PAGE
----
12 October 2007

Why pains can't be privations

I've looked all over for someone making the most obvious and powerful objection to privation theories. Thank you Stanley Kane:
The difficulty is that pain seems clearly to be more than merely the absence of its contrary opposite. There is a marked difference between a limb which merely lacks feeling is numb or paralyzed or anesthetized and one that is racked with pain. In the former case it is quite plausible to say that is merely a privation of something, namely normal feeling, that under usual circumstances would belong to the limb. But it is clearly inadequate to describe a limb aching with pain as suffering merely a privation of good health or normal feeling. When pain occurs in the body, there is something new and different in a person’s experience which is not present when the body has simply lost feeling.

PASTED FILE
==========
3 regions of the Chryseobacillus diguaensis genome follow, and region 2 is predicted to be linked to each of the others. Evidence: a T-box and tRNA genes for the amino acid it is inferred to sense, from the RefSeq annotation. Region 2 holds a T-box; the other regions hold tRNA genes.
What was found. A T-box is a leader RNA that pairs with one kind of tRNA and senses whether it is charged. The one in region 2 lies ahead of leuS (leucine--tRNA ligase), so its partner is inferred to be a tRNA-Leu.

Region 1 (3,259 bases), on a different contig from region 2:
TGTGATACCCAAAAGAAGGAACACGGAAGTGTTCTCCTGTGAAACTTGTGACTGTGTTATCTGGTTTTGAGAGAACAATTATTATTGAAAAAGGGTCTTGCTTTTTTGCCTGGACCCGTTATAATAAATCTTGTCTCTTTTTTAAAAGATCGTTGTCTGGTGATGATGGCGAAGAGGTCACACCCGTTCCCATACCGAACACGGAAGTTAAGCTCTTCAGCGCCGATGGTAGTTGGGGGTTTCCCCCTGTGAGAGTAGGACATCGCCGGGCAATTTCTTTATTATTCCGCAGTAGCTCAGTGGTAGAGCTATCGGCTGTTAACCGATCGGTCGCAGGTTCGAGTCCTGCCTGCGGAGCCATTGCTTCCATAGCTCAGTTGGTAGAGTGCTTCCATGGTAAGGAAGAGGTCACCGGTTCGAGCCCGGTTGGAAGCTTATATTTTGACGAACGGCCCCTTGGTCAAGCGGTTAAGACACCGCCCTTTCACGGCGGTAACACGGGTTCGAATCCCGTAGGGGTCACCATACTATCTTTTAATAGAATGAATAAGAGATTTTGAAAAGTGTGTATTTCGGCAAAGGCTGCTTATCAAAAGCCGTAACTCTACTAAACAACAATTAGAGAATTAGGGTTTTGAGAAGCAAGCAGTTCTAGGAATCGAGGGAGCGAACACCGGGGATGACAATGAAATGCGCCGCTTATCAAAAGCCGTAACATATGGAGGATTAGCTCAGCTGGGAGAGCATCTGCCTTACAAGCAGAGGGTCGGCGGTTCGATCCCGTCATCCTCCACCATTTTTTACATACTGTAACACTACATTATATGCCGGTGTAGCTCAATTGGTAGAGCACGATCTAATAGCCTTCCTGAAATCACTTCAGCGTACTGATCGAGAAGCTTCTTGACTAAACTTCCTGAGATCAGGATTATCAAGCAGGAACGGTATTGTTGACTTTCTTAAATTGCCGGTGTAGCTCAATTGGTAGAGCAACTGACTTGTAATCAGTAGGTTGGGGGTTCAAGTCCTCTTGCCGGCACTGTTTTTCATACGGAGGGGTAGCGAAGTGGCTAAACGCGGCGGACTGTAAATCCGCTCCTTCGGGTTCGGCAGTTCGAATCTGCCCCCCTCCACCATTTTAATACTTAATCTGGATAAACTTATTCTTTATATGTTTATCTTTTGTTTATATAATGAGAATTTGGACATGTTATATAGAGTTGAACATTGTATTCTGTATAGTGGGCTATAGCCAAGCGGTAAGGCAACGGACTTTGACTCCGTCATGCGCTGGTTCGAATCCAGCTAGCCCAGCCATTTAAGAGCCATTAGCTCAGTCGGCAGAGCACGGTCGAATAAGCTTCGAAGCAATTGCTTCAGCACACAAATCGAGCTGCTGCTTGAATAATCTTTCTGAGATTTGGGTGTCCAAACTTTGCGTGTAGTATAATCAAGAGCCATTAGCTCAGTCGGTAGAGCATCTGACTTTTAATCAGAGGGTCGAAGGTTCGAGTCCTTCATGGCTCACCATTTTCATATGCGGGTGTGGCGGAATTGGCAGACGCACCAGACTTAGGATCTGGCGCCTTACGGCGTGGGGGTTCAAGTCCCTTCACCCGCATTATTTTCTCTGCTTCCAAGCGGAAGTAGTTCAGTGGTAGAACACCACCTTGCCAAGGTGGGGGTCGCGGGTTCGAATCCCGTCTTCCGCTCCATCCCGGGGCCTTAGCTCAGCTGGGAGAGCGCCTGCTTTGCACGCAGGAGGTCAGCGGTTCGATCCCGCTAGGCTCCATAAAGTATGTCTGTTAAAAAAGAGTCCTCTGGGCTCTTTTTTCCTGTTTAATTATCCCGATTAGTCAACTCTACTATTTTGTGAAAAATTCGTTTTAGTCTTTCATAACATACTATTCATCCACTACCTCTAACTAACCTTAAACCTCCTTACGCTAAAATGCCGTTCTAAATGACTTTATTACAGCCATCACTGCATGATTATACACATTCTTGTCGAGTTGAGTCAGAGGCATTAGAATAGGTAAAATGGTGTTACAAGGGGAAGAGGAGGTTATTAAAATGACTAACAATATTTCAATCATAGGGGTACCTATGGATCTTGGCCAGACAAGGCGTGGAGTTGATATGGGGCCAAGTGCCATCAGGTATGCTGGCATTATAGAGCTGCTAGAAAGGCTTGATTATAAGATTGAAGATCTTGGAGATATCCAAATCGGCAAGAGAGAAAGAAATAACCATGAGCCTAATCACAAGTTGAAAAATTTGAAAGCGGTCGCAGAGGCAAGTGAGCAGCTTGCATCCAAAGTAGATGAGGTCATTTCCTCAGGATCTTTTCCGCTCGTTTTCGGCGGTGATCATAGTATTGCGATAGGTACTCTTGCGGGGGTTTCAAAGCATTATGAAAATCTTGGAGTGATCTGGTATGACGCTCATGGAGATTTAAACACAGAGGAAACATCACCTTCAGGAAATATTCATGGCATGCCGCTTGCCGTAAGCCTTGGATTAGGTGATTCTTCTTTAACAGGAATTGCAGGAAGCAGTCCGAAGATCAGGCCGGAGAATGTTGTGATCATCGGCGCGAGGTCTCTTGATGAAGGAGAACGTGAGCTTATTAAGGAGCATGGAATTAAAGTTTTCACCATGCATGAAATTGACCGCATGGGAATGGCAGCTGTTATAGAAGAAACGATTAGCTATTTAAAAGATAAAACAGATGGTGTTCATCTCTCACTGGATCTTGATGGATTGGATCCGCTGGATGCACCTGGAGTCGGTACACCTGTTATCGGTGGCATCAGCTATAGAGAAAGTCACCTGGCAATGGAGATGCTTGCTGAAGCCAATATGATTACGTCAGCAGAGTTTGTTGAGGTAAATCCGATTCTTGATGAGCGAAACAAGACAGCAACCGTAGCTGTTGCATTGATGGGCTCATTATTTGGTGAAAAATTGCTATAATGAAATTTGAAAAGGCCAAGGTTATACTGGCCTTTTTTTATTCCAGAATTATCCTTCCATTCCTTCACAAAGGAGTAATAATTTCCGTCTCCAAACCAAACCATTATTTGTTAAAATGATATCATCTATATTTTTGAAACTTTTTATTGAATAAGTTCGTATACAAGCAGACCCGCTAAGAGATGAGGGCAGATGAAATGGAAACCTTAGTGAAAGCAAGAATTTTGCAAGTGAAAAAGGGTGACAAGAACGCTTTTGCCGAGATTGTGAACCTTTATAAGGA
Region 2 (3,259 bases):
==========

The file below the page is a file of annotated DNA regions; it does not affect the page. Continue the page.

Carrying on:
G.Stanley Kane, "Evil and Privation" Int J Phil Rel 11 (1980) 43-58